Behaviour which would have a strong probability of conviction by criminal courts should be considered as the second criterion. In essence, this refers to the notion of convictability. Victims of white-collar crime may prefer to seek financial restitution through civil courts rather than relinquish settlements and compensation if criminal prosecution could potentially interfere with proceedings.
The third aspect is the prosecution and convictions foregone due to pressure brought about by suspected criminals upon the criminal justice system, for instance, intimidated witnesses and the ability of white-collar criminals to influence and obstruct the implementation and administration of regulatory agencies, notwithstanding the class bias of the courts.
Lastly, those who assist the primary culprits in committing white-collar crime as accessories should be included among the ranks of such criminals given these accessories often escape prosecution and conviction. These factors have led to the divide between the treatment of white-collar and street-level criminals, due predominantly to the manner of the implementation of applicable criminal law as Sutherland argued.
Importantly, Sutherland pointed out that while white-collar criminals were often powerful and organised, their victims were not. They were often disorganised, atomised and trusting, which made them easy targets. Such criminals should understand never to steal from their own class, which explains why Bernie Madoff is in jail for a long time and the rest of the fraudsters who caused the GFC escaped prosecution: they stole from the peasants below them.
What little statistical evidence on white-collar criminality pointed to widespread corporate malfeasance and corruption on Wall Street. Nothing has changed since then.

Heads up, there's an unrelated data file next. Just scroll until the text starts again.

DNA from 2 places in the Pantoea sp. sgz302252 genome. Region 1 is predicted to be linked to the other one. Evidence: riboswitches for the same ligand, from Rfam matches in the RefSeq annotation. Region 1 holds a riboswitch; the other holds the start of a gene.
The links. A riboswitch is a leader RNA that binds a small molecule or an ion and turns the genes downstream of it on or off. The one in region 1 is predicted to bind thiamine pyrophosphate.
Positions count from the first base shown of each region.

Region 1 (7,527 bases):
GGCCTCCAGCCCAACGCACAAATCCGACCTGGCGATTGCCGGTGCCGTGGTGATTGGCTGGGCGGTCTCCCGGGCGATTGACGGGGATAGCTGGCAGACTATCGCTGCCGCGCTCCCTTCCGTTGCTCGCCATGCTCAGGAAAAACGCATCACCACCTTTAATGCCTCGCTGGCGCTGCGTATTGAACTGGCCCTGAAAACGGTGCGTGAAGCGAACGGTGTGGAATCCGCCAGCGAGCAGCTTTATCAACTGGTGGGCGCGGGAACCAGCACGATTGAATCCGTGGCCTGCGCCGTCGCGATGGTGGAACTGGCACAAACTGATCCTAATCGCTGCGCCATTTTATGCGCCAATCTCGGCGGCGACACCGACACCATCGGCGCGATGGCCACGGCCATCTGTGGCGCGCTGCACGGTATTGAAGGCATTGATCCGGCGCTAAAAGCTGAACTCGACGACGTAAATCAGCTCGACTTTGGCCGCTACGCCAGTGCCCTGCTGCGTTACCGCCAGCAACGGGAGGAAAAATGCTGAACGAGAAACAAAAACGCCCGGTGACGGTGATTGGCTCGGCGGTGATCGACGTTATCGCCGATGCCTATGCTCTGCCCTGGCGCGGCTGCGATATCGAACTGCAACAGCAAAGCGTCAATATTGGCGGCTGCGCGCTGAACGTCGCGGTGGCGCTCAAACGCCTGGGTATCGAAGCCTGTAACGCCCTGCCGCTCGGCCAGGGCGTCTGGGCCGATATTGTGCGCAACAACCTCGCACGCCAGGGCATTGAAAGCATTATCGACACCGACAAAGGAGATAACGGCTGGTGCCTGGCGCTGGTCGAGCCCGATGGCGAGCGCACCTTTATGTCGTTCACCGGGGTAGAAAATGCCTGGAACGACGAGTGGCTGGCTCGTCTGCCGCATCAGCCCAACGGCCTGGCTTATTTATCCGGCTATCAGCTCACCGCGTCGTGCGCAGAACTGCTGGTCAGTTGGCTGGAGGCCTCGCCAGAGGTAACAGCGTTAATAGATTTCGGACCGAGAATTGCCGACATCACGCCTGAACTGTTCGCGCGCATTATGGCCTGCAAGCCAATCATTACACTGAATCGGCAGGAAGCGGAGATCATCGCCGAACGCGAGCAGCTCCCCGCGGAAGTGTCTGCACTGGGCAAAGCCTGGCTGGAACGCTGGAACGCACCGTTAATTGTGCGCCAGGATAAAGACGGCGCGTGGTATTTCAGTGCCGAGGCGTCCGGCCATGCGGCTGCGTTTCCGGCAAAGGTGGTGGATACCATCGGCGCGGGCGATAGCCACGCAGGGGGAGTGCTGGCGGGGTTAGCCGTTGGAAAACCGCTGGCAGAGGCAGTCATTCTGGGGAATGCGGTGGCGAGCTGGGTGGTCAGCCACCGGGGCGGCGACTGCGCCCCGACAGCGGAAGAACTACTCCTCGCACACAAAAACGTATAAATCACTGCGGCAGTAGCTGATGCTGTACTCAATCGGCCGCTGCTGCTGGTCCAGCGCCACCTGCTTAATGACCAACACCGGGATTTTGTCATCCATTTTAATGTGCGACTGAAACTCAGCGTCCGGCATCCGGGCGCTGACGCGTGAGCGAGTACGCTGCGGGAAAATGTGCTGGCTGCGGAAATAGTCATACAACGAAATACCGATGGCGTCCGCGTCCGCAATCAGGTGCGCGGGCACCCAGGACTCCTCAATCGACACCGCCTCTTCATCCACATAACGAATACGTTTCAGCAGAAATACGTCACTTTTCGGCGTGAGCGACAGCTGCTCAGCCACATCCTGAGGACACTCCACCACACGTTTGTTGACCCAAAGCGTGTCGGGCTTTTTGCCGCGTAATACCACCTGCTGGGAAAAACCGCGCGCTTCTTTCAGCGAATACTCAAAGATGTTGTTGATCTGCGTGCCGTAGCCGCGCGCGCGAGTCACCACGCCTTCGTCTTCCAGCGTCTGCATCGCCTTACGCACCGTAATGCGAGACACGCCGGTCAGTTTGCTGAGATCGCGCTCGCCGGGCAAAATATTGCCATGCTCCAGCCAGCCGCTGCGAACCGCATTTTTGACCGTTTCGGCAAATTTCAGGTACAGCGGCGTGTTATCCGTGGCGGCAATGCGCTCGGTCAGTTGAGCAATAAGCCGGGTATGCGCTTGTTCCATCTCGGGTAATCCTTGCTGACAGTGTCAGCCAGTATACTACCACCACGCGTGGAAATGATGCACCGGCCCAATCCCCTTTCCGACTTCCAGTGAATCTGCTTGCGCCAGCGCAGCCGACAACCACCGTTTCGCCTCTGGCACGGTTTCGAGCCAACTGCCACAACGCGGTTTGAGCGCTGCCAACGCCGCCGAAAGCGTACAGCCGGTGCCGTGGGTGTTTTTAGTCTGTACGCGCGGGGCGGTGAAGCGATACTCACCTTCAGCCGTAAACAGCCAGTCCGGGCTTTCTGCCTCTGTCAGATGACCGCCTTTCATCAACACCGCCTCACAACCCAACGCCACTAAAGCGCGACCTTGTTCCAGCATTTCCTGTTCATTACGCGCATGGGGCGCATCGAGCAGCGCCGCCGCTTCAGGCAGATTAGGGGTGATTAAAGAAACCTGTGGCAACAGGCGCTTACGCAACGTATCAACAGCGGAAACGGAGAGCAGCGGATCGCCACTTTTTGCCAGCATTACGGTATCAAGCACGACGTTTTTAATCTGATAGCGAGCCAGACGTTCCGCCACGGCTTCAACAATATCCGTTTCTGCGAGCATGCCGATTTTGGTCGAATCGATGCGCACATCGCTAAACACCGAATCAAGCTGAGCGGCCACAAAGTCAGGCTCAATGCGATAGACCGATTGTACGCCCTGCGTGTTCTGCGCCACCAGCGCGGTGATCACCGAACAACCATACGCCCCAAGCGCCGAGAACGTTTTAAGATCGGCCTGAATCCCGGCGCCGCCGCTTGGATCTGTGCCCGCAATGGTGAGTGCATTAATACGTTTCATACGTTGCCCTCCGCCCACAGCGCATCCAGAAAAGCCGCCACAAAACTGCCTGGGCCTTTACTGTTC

Sutherland ended his landmark paper by suggesting a number of propositions derived from his research which helped to further academic investigation within criminology, particularly of white-collar criminal research.
To this day, Sutherland and contemporary criminologists such as William K. Black are hated by the conservative side of politics, economics and law, precisely because they demonstrate that white-collar crime is class-based, is widespread, flourishes in privatised and deregulated economies, is committed predominately by the wealthy and imposes enormous financial costs.
Black extended Sutherland’s research, including that of economists Paul Romer and George Akerlof, to develop the concept of control fraud, whereby white-collar criminals use the institutions they control to defraud stakeholders. This helps to explain the epic rampage of looting committed by the US financial services industry in recent times.
Australia is currently infected with control fraud, primarily centred in the financial services industry. It has become so rotten that a Royal Commission (though sabotaged) is presently investigating. The research by Sutherland and Black helps us to understand why this widespread criminality has taken hold while the mainstream economics and criminology professions remain clueless of what is happening in the real world.